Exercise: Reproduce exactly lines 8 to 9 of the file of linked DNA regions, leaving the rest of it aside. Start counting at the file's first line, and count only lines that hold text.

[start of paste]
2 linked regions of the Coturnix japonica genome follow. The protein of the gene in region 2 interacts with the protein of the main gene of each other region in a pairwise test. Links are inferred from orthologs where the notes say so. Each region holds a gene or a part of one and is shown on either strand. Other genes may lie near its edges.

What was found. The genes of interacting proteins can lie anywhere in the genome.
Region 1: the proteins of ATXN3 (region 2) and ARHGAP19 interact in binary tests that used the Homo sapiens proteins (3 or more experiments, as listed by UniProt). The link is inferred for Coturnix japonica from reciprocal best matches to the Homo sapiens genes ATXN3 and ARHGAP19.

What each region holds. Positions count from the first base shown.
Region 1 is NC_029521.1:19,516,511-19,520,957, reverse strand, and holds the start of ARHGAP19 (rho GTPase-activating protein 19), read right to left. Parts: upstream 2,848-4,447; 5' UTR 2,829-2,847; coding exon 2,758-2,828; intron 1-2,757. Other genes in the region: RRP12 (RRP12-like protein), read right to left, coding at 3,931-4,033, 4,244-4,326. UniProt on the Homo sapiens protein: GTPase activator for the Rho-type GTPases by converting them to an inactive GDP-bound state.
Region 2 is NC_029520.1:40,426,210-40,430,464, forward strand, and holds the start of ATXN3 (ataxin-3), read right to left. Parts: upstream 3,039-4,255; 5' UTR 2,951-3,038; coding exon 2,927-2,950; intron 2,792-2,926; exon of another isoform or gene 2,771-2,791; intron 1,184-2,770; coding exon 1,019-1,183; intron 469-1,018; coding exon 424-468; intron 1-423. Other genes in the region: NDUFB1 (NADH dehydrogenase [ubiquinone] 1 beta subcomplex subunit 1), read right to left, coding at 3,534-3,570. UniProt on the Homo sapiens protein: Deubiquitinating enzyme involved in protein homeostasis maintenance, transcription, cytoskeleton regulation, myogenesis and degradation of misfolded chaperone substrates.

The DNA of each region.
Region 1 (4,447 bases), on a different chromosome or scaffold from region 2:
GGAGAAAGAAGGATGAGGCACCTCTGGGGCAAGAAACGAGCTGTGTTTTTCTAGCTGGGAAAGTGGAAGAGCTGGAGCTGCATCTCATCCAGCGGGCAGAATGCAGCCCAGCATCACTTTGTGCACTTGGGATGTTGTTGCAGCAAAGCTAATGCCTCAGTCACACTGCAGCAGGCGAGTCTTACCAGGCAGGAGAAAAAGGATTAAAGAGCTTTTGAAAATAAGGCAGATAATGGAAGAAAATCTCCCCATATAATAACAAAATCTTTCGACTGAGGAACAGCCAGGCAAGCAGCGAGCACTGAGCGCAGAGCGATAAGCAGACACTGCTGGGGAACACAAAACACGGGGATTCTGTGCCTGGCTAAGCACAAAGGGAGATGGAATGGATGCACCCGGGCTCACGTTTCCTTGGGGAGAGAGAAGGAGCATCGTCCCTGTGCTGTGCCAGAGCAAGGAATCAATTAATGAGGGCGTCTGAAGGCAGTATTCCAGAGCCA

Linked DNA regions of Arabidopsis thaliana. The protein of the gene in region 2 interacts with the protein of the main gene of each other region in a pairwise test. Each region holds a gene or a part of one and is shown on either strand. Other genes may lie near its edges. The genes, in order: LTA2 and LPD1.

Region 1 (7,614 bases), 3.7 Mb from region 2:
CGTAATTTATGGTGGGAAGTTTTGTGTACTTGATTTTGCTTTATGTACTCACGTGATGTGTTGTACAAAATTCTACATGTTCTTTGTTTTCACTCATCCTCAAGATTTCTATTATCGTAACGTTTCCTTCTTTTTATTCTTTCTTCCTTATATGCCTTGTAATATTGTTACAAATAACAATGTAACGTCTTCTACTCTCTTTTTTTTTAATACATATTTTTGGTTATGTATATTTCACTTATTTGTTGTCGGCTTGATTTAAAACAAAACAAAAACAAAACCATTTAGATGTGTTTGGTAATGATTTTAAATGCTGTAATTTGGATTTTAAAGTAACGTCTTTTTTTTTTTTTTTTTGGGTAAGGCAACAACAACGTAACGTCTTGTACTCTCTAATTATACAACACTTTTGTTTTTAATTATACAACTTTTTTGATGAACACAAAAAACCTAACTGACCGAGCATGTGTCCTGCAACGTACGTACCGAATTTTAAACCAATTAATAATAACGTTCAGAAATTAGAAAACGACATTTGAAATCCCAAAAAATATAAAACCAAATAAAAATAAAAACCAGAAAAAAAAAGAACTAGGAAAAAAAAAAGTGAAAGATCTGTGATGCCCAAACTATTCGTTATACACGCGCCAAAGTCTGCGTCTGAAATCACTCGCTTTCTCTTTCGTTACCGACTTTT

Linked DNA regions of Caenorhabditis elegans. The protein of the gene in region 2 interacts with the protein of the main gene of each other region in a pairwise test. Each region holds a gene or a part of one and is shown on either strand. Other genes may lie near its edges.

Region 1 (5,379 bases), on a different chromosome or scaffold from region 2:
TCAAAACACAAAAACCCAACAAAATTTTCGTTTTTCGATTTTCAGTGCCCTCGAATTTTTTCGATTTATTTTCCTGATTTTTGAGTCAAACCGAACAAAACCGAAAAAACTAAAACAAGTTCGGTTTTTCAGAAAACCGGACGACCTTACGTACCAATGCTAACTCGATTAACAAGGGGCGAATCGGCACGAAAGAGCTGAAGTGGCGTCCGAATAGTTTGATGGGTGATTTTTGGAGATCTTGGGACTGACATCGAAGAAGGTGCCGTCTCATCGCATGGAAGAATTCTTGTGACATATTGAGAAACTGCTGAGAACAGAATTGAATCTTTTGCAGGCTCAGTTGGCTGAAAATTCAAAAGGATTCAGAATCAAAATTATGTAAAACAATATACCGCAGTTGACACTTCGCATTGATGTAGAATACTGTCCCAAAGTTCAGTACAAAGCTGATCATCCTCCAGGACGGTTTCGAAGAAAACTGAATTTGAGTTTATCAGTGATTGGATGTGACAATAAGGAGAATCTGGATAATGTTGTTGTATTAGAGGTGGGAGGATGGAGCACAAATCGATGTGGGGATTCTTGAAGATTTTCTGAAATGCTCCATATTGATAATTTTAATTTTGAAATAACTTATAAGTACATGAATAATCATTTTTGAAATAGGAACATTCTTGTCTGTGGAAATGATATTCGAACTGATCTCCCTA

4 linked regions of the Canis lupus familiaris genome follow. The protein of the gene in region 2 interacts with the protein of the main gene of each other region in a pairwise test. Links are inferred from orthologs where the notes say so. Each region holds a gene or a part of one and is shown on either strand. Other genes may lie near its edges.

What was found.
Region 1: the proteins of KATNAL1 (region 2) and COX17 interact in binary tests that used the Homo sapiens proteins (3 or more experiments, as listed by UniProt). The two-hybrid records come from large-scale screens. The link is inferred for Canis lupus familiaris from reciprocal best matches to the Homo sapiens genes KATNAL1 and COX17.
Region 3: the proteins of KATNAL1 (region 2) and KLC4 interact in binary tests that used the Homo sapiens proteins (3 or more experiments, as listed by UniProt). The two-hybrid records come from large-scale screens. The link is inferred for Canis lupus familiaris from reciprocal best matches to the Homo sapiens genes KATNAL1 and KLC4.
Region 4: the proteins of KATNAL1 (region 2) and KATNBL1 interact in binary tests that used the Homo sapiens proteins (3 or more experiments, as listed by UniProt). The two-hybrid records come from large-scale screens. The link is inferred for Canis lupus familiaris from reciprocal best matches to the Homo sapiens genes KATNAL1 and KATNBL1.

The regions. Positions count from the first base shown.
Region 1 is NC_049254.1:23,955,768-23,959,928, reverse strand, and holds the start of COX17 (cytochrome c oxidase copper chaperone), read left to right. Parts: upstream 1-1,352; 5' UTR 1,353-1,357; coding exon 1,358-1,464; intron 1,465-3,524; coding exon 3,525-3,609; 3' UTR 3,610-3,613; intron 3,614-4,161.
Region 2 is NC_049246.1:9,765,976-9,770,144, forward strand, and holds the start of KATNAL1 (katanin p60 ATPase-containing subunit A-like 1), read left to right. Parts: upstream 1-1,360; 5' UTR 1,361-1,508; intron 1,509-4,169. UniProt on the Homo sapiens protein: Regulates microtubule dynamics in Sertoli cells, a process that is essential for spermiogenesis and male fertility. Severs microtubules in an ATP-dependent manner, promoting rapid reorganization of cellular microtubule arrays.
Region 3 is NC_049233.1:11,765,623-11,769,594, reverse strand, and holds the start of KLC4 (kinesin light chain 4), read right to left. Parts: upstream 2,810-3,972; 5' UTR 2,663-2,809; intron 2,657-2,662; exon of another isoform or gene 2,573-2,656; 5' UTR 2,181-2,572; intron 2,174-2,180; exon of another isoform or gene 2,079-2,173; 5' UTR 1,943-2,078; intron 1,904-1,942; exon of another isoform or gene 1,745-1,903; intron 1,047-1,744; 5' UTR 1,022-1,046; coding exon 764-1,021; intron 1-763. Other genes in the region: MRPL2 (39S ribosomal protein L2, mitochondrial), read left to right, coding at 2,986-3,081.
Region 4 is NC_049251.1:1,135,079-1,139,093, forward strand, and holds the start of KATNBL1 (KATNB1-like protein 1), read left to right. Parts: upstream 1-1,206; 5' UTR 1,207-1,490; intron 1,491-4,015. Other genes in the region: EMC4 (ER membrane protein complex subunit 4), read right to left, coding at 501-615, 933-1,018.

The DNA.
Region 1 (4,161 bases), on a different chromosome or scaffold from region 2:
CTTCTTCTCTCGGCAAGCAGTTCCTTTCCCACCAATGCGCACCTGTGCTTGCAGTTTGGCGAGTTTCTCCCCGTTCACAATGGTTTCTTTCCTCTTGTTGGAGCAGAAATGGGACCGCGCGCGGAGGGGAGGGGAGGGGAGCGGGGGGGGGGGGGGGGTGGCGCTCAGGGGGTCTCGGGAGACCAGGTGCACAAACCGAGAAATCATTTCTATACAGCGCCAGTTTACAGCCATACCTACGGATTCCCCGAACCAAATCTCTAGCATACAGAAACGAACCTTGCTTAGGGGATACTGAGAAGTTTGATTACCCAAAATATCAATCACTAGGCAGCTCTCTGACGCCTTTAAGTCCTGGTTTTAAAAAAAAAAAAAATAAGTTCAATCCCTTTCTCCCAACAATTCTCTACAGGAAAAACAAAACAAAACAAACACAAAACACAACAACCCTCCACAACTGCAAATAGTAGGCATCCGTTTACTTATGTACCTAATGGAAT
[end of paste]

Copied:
Region 1 (4,447 bases), on a different chromosome or scaffold from region 2:
GGAGAAAGAAGGATGAGGCACCTCTGGGGCAAGAAACGAGCTGTGTTTTTCTAGCTGGGAAAGTGGAAGAGCTGGAGCTGCATCTCATCCAGCGGGCAGAATGCAGCCCAGCATCACTTTGTGCACTTGGGATGTTGTTGCAGCAAAGCTAATGCCTCAGTCACACTGCAGCAGGCGAGTCTTACCAGGCAGGAGAAAAAGGATTAAAGAGCTTTTGAAAATAAGGCAGATAATGGAAGAAAATCTCCCCATATAATAACAAAATCTTTCGACTGAGGAACAGCCAGGCAAGCAGCGAGCACTGAGCGCAGAGCGATAAGCAGACACTGCTGGGGAACACAAAACACGGGGATTCTGTGCCTGGCTAAGCACAAAGGGAGATGGAATGGATGCACCCGGGCTCACGTTTCCTTGGGGAGAGAGAAGGAGCATCGTCCCTGTGCTGTGCCAGAGCAAGGAATCAATTAATGAGGGCGTCTGAAGGCAGTATTCCAGAGCCA